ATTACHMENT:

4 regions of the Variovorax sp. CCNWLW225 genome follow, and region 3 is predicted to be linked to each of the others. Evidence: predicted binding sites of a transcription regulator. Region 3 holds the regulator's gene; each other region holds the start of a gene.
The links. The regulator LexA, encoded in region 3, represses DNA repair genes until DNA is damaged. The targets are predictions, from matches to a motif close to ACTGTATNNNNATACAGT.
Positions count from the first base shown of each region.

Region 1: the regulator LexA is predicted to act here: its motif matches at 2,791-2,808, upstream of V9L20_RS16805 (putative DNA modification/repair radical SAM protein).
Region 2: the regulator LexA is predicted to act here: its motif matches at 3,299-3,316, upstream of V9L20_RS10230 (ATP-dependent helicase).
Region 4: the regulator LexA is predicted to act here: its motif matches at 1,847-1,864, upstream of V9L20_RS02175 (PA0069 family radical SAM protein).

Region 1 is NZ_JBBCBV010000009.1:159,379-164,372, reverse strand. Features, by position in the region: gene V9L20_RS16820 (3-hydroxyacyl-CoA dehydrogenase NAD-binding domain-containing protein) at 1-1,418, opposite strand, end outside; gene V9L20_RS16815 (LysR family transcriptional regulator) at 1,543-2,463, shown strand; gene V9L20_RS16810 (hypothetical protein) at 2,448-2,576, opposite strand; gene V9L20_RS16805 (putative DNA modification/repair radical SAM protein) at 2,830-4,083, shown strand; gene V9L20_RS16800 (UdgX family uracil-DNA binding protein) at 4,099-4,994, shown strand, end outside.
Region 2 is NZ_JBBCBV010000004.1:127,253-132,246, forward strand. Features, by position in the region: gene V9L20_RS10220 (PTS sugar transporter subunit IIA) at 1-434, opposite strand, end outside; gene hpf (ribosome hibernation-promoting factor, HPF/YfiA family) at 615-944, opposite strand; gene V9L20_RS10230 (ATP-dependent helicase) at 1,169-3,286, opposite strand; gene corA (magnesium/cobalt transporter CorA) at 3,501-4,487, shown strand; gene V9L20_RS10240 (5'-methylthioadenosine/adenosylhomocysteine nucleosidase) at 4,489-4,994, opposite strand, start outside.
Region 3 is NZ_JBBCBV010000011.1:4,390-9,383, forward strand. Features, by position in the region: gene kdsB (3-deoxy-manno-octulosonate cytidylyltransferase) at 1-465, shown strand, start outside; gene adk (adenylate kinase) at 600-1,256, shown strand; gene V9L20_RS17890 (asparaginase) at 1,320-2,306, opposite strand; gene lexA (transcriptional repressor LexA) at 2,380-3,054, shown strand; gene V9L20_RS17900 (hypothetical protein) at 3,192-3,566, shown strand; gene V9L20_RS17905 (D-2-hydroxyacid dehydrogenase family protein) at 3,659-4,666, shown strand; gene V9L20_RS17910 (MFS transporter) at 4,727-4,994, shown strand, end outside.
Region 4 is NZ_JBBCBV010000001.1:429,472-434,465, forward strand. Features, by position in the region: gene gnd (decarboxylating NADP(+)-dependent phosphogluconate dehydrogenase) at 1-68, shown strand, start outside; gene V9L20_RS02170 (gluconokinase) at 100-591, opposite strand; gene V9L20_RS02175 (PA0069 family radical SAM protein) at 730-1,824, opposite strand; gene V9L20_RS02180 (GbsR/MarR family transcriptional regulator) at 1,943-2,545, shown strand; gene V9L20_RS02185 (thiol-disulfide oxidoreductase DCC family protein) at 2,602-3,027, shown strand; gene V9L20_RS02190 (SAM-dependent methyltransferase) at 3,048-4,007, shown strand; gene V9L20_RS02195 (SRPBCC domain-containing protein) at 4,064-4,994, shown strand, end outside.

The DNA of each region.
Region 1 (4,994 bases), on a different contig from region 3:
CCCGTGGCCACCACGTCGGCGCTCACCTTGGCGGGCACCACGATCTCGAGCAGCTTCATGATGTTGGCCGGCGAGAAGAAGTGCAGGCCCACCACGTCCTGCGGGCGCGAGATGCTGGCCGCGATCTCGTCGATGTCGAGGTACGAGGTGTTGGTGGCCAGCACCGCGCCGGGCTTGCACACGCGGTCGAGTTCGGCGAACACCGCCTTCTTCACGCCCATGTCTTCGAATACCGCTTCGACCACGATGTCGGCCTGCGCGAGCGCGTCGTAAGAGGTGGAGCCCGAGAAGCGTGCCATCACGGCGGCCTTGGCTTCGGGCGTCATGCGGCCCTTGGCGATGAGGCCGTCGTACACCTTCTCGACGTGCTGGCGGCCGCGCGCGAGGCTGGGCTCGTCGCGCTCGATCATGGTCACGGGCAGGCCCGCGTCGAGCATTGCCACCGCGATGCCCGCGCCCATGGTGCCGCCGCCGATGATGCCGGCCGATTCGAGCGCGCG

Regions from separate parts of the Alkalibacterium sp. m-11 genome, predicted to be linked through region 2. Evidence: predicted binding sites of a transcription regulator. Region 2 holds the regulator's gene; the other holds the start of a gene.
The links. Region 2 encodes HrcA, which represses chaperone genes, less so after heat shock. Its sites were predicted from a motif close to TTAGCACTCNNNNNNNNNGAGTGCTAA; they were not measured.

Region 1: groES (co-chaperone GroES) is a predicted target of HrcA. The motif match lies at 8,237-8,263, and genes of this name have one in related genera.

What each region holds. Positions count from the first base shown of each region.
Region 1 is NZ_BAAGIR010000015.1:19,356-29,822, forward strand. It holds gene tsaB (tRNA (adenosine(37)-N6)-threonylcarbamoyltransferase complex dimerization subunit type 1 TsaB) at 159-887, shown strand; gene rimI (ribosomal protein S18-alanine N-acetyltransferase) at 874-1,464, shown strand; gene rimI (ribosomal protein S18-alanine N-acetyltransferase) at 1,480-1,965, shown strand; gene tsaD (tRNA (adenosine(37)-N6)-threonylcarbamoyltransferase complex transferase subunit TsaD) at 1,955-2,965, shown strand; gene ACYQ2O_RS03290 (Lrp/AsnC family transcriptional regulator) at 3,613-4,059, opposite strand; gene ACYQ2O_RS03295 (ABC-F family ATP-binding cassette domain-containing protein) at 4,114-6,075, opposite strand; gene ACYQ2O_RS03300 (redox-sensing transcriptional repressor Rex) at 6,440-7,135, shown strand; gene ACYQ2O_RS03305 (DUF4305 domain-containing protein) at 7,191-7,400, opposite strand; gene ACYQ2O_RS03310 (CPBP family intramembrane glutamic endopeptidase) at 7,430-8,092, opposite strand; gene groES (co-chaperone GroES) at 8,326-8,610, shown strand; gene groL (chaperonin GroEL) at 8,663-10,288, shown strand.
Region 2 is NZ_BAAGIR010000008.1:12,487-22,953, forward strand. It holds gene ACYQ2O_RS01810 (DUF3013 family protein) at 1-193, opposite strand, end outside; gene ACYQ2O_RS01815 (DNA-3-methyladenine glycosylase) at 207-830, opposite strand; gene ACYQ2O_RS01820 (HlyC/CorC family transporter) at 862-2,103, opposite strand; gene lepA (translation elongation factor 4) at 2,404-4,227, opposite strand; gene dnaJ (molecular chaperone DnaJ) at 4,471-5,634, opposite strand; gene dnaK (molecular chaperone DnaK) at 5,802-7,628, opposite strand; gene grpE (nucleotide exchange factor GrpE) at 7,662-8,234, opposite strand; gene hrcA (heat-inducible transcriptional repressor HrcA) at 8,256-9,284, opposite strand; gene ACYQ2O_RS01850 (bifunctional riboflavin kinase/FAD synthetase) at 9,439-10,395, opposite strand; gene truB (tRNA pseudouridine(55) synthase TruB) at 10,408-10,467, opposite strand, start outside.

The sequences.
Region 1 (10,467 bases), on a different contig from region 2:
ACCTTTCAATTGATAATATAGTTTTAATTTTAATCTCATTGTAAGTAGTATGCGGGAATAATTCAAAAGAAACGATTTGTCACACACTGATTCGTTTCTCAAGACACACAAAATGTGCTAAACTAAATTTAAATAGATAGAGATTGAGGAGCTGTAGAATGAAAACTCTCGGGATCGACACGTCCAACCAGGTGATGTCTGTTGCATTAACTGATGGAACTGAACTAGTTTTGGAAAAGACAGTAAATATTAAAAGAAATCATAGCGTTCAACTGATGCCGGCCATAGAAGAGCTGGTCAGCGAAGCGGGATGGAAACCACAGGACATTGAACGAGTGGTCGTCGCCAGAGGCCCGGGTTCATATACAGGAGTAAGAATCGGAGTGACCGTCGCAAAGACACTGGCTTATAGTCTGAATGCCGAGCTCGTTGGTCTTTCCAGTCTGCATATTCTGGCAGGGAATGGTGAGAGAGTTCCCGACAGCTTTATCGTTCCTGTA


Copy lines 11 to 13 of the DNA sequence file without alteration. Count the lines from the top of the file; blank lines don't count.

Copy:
The DNA of each region.
Region 1 (4,994 bases), on a different contig from region 3:
CCCGTGGCCACCACGTCGGCGCTCACCTTGGCGGGCACCACGATCTCGAGCAGCTTCATGATGTTGGCCGGCGAGAAGAAGTGCAGGCCCACCACGTCCTGCGGGCGCGAGATGCTGGCCGCGATCTCGTCGATGTCGAGGTACGAGGTGTTGGTGGCCAGCACCGCGCCGGGCTTGCACACGCGGTCGAGTTCGGCGAACACCGCCTTCTTCACGCCCATGTCTTCGAATACCGCTTCGACCACGATGTCGGCCTGCGCGAGCGCGTCGTAAGAGGTGGAGCCCGAGAAGCGTGCCATCACGGCGGCCTTGGCTTCGGGCGTCATGCGGCCCTTGGCGATGAGGCCGTCGTACACCTTCTCGACGTGCTGGCGGCCGCGCGCGAGGCTGGGCTCGTCGCGCTCGATCATGGTCACGGGCAGGCCCGCGTCGAGCATTGCCACCGCGATGCCCGCGCCCATGGTGCCGCCGCCGATGATGCCGGCCGATTCGAGCGCGCG